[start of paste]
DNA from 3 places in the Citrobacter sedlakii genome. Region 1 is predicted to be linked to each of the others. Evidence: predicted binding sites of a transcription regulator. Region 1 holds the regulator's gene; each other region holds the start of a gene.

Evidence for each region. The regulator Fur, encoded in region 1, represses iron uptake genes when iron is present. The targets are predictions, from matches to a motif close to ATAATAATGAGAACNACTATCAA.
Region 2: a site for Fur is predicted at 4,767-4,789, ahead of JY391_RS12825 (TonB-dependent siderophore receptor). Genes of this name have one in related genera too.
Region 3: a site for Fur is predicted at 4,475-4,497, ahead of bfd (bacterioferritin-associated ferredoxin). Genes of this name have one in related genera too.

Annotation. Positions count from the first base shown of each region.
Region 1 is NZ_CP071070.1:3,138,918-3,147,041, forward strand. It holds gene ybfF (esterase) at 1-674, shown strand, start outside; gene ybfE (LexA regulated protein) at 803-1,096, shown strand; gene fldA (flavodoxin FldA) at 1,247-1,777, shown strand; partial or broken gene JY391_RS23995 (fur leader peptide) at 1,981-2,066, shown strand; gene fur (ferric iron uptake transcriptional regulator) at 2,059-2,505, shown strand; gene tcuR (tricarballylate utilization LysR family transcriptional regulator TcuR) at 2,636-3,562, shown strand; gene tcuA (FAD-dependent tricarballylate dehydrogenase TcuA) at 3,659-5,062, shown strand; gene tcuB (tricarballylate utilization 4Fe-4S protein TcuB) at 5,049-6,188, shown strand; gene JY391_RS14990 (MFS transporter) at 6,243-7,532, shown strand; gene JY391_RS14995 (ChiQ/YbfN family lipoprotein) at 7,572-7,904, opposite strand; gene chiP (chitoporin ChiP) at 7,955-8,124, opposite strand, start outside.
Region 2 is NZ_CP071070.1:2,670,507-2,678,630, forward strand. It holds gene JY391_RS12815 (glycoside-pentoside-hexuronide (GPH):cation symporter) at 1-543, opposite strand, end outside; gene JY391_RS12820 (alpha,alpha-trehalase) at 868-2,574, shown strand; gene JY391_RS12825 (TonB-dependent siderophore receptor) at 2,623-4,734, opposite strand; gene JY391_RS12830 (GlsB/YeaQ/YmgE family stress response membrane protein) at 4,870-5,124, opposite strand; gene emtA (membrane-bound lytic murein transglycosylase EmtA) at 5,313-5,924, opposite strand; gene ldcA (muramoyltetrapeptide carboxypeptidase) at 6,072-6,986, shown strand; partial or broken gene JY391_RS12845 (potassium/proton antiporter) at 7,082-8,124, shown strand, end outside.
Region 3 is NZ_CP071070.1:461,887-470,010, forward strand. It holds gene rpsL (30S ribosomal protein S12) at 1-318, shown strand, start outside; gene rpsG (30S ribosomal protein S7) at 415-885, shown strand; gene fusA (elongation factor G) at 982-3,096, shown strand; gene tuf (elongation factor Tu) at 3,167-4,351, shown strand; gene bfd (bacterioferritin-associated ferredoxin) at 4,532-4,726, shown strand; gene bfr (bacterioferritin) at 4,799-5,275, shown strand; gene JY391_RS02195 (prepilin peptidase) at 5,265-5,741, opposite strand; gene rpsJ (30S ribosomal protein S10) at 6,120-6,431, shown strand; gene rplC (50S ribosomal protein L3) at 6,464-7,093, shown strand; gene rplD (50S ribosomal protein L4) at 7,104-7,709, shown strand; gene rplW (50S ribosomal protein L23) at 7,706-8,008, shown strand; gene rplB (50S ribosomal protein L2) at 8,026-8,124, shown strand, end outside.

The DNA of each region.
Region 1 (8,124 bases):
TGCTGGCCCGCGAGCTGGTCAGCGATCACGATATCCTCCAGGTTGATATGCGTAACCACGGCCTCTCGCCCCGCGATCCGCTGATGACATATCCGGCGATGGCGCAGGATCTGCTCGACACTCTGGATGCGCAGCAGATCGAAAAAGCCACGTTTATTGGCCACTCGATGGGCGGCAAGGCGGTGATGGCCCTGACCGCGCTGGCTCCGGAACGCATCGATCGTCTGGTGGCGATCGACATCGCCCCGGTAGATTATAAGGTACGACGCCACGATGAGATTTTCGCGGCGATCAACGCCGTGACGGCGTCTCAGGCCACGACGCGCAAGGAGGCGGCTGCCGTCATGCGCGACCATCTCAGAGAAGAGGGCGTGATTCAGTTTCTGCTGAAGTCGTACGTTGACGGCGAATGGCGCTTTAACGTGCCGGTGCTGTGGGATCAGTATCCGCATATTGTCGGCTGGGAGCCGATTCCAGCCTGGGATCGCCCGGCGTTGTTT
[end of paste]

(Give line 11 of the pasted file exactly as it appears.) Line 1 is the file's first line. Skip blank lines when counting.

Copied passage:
TGCTGGCCCGCGAGCTGGTCAGCGATCACGATATCCTCCAGGTTGATATGCGTAACCACGGCCTCTCGCCCCGCGATCCGCTGATGACATATCCGGCGATGGCGCAGGATCTGCTCGACACTCTGGATGCGCAGCAGATCGAAAAAGCCACGTTTATTGGCCACTCGATGGGCGGCAAGGCGGTGATGGCCCTGACCGCGCTGGCTCCGGAACGCATCGATCGTCTGGTGGCGATCGACATCGCCCCGGTAGATTATAAGGTACGACGCCACGATGAGATTTTCGCGGCGATCAACGCCGTGACGGCGTCTCAGGCCACGACGCGCAAGGAGGCGGCTGCCGTCATGCGCGACCATCTCAGAGAAGAGGGCGTGATTCAGTTTCTGCTGAAGTCGTACGTTGACGGCGAATGGCGCTTTAACGTGCCGGTGCTGTGGGATCAGTATCCGCATATTGTCGGCTGGGAGCCGATTCCAGCCTGGGATCGCCCGGCGTTGTTT